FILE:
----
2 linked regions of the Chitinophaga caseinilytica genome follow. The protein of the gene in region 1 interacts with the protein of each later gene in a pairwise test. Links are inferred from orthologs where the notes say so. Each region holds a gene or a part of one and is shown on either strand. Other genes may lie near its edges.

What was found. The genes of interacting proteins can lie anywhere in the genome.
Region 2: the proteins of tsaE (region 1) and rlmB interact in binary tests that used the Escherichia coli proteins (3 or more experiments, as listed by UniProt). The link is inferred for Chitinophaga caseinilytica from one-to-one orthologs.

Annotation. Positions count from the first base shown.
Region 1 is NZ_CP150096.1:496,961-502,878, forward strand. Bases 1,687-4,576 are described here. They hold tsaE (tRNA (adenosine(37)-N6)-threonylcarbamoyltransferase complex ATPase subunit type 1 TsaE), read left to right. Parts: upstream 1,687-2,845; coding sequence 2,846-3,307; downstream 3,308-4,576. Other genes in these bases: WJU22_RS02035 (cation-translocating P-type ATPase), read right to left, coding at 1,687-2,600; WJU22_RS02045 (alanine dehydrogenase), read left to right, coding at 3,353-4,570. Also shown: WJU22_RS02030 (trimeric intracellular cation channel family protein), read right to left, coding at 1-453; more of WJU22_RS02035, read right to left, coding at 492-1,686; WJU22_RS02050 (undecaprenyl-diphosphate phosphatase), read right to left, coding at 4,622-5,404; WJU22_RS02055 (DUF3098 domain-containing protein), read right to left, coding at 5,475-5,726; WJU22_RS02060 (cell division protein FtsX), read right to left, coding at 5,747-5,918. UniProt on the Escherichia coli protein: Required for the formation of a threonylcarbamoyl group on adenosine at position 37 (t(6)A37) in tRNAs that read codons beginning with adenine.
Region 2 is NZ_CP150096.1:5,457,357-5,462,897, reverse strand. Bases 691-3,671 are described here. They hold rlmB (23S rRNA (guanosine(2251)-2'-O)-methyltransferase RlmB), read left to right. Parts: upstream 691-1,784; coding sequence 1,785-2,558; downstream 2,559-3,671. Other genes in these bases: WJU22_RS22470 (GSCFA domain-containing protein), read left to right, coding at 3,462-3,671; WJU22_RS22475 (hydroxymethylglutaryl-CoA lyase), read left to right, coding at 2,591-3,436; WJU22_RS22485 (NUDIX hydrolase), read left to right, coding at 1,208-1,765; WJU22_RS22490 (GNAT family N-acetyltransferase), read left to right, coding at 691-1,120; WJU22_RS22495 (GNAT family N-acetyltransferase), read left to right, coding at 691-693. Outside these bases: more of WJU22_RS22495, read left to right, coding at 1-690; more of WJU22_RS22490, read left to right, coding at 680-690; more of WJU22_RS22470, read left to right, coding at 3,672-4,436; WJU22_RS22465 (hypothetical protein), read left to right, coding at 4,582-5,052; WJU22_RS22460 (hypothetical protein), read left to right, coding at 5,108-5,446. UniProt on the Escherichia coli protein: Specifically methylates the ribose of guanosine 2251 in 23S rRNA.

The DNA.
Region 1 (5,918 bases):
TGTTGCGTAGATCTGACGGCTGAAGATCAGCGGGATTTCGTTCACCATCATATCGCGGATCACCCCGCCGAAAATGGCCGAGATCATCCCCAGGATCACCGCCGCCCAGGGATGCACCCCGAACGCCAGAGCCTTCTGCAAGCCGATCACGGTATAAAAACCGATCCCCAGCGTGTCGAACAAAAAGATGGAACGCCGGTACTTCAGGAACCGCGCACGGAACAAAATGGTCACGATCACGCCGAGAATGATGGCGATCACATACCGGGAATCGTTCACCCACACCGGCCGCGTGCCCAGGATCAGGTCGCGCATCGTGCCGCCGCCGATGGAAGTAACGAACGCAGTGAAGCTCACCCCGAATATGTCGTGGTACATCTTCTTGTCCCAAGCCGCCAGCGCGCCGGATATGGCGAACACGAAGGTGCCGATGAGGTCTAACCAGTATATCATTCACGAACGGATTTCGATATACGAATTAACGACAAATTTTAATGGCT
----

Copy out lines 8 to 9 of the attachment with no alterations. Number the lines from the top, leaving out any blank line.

Region 1 (5,918 bases):
TGTTGCGTAGATCTGACGGCTGAAGATCAGCGGGATTTCGTTCACCATCATATCGCGGATCACCCCGCCGAAAATGGCCGAGATCATCCCCAGGATCACCGCCGCCCAGGGATGCACCCCGAACGCCAGAGCCTTCTGCAAGCCGATCACGGTATAAAAACCGATCCCCAGCGTGTCGAACAAAAAGATGGAACGCCGGTACTTCAGGAACCGCGCACGGAACAAAATGGTCACGATCACGCCGAGAATGATGGCGATCACATACCGGGAATCGTTCACCCACACCGGCCGCGTGCCCAGGATCAGGTCGCGCATCGTGCCGCCGCCGATGGAAGTAACGAACGCAGTGAAGCTCACCCCGAATATGTCGTGGTACATCTTCTTGTCCCAAGCCGCCAGCGCGCCGGATATGGCGAACACGAAGGTGCCGATGAGGTCTAACCAGTATATCATTCACGAACGGATTTCGATATACGAATTAACGACAAATTTTAATGGCT